THE SAVAGE WARS OF PEACE: Small Wars and the Rise of American Power
As editorial features editor of the Wall Street Journal , Boot (Out of Order: Arrogance, Corruption, and Incompetence on the Bench) has a reputation as a fire-breathing polemicist and unabashed imperialist. This book addresses America's "small wars" in chronological order, dividing the action from 1801 to the present into three sections ("Commercial Power," "Great Power" and "Superpower") to argue that "small war missions are militarily doable"—and are now in fact a necessity. Beginning with a description of going to work on September 11 as the World Trade Center tragedy displaced the WSJ newsroom, Boot quickly gets down to some historical detail: from the U.S. expedition against the Barbary pirates to violent squabbles in Panama, Samoa, the Philippines, China, Haiti, the Dominican Republic, Nicaragua, Mexico, Beirut, Grenada, Somalia and Bosnia. Examples of wars "that were fought less than 'wholeheartedly,' " of wars "without exit strategies" and wars "in which U.S. soldiers act as 'social workers' " are decried. Each of the 15 short chapters might have been the focus of a separate in-depth book, so Boot's take is once over very lightly indeed. While America's—and the world's—small wars certainly seem more and more related, Boot's historical descriptions are too thin to provide a solid foundation for relating one war to another. (May 1)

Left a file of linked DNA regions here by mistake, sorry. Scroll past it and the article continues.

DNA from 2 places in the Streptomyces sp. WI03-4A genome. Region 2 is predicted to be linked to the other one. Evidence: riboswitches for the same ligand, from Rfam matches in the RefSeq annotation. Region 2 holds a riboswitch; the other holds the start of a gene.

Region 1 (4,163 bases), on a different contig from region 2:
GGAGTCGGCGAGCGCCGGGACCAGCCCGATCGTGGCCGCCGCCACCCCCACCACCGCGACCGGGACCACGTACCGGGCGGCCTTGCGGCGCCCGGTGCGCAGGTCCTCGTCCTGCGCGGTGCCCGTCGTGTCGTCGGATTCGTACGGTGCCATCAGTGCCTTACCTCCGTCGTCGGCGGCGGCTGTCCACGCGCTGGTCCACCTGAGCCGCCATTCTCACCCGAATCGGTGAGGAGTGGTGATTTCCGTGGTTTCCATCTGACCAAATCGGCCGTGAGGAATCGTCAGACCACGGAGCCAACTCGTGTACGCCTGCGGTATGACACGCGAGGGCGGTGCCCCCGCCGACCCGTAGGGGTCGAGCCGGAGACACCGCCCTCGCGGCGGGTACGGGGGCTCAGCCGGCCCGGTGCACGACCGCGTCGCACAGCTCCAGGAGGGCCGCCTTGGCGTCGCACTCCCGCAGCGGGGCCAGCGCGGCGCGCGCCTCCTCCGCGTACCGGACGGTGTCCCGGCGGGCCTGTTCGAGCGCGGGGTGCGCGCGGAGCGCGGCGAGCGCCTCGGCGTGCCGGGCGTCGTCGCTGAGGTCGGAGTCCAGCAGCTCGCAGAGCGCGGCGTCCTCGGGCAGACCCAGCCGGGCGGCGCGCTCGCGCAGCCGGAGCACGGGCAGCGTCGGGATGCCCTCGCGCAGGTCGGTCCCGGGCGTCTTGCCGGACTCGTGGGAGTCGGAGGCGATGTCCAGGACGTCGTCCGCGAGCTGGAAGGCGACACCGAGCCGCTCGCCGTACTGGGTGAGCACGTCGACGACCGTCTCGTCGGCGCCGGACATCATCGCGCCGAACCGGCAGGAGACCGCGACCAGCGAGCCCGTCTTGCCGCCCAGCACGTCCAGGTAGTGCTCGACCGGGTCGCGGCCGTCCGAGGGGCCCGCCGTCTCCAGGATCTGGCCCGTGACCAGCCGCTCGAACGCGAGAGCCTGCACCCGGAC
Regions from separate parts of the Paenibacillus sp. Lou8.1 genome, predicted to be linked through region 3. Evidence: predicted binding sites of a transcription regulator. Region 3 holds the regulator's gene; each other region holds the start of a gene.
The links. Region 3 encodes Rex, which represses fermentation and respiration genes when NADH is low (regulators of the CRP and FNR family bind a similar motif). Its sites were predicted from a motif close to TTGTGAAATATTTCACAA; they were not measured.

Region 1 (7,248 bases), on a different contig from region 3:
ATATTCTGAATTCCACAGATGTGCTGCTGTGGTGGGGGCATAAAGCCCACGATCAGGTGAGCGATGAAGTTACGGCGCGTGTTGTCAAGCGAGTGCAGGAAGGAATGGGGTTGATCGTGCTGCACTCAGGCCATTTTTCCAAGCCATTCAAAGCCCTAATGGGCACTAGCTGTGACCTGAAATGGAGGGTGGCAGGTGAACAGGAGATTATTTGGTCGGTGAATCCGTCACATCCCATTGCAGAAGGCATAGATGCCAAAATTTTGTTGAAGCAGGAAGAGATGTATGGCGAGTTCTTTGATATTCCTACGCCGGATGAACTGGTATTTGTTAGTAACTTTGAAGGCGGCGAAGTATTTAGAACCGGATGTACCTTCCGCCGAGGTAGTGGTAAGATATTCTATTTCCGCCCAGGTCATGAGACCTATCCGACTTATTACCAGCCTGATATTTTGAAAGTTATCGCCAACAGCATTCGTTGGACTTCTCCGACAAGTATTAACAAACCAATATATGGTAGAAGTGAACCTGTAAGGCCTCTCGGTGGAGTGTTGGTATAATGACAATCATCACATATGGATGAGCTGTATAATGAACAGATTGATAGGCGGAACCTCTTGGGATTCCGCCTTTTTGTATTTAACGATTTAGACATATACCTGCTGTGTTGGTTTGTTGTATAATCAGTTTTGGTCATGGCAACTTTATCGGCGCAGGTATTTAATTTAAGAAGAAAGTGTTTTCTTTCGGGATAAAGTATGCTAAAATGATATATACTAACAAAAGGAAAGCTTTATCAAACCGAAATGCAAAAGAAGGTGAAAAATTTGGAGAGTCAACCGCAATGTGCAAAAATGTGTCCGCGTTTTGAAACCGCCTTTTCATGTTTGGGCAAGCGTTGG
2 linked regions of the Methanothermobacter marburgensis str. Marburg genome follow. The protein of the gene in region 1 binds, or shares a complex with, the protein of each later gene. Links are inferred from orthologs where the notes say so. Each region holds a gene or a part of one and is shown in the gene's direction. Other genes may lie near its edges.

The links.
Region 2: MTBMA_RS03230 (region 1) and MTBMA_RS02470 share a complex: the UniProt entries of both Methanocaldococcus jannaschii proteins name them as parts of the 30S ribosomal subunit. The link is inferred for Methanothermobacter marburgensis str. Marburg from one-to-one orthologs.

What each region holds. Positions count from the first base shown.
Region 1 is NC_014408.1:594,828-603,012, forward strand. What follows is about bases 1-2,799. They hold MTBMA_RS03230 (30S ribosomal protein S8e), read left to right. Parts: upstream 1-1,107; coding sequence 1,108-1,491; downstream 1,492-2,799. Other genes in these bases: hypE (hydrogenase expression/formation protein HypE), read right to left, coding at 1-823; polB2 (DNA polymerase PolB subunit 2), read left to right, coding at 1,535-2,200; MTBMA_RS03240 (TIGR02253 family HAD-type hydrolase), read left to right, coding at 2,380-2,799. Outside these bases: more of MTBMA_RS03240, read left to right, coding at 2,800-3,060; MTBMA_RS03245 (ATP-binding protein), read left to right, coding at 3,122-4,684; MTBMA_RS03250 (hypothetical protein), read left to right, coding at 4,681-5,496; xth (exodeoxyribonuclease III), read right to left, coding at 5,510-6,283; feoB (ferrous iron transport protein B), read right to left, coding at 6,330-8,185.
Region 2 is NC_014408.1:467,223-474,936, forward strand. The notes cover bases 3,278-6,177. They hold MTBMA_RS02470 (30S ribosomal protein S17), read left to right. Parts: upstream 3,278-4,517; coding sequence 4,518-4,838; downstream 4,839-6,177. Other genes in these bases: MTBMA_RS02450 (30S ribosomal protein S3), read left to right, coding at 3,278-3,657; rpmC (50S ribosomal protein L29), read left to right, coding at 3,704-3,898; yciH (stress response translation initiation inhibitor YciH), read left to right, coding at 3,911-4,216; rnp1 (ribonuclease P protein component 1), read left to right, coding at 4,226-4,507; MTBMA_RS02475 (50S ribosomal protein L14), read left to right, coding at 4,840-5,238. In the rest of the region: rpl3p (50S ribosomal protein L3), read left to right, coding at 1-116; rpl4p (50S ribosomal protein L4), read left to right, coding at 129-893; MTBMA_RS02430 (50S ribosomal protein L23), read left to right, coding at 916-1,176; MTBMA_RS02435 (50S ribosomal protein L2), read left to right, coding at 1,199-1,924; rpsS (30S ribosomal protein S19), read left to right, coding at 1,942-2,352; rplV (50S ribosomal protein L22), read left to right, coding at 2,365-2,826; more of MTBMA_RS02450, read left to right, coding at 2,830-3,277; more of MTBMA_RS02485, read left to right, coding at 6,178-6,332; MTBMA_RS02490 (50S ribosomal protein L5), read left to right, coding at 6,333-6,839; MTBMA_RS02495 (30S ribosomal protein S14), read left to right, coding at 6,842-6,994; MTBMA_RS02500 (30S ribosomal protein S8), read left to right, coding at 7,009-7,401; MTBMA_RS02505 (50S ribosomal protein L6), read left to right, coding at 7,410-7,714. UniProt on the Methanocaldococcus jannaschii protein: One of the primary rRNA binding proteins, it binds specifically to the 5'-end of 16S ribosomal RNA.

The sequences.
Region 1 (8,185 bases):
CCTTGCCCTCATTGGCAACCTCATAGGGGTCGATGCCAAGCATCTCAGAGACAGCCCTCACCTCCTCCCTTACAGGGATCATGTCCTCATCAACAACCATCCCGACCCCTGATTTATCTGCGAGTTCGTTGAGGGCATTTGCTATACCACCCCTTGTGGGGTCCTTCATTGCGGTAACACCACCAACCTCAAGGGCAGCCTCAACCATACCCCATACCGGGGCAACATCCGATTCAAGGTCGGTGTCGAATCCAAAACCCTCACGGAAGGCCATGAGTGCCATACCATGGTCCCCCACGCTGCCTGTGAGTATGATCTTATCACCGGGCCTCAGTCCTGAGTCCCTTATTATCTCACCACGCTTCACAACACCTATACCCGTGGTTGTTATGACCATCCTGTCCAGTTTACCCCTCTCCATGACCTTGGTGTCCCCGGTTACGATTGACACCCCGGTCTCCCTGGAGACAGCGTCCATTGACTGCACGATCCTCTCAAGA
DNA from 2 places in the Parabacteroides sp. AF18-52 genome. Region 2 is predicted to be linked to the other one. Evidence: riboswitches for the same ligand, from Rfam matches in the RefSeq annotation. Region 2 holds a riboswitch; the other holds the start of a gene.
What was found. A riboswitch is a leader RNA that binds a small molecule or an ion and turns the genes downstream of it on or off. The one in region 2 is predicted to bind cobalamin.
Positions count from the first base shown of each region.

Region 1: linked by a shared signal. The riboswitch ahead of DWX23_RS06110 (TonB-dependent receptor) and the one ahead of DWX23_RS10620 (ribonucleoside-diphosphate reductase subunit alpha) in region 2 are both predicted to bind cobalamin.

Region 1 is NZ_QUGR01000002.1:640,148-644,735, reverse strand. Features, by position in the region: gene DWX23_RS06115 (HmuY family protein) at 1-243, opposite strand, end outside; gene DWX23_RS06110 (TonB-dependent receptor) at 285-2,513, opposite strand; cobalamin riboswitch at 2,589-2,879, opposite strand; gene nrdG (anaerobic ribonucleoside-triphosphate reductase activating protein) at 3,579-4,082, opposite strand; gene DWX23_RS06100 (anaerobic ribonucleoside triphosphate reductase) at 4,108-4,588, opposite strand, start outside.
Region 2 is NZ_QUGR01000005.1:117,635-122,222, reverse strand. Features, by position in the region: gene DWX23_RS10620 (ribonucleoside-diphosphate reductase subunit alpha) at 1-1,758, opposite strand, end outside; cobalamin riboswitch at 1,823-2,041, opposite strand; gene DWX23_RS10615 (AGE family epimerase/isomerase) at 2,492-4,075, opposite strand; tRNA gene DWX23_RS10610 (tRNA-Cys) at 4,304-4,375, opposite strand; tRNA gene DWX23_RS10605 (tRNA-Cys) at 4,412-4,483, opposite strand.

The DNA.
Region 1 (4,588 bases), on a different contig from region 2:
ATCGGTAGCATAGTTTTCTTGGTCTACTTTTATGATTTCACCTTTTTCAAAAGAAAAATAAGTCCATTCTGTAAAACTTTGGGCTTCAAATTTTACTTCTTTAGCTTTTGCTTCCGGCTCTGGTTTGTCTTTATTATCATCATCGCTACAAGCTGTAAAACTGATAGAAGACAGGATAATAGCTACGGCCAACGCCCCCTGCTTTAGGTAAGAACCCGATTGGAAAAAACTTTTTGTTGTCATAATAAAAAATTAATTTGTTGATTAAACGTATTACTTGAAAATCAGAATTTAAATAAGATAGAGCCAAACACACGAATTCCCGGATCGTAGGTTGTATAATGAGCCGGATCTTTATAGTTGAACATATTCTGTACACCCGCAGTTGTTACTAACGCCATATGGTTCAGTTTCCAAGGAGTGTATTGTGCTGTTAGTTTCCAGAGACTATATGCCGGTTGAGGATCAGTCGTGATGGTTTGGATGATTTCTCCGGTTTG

Forecast: Out of Order (1998) was a hit with the chattering classes and remains in print; look for Boot's regular pundit appearances to escalate with the release of this timely title, particularly as the Bush administration continues to contemplate the so-called "axis of evil" in the manner Boot advocates.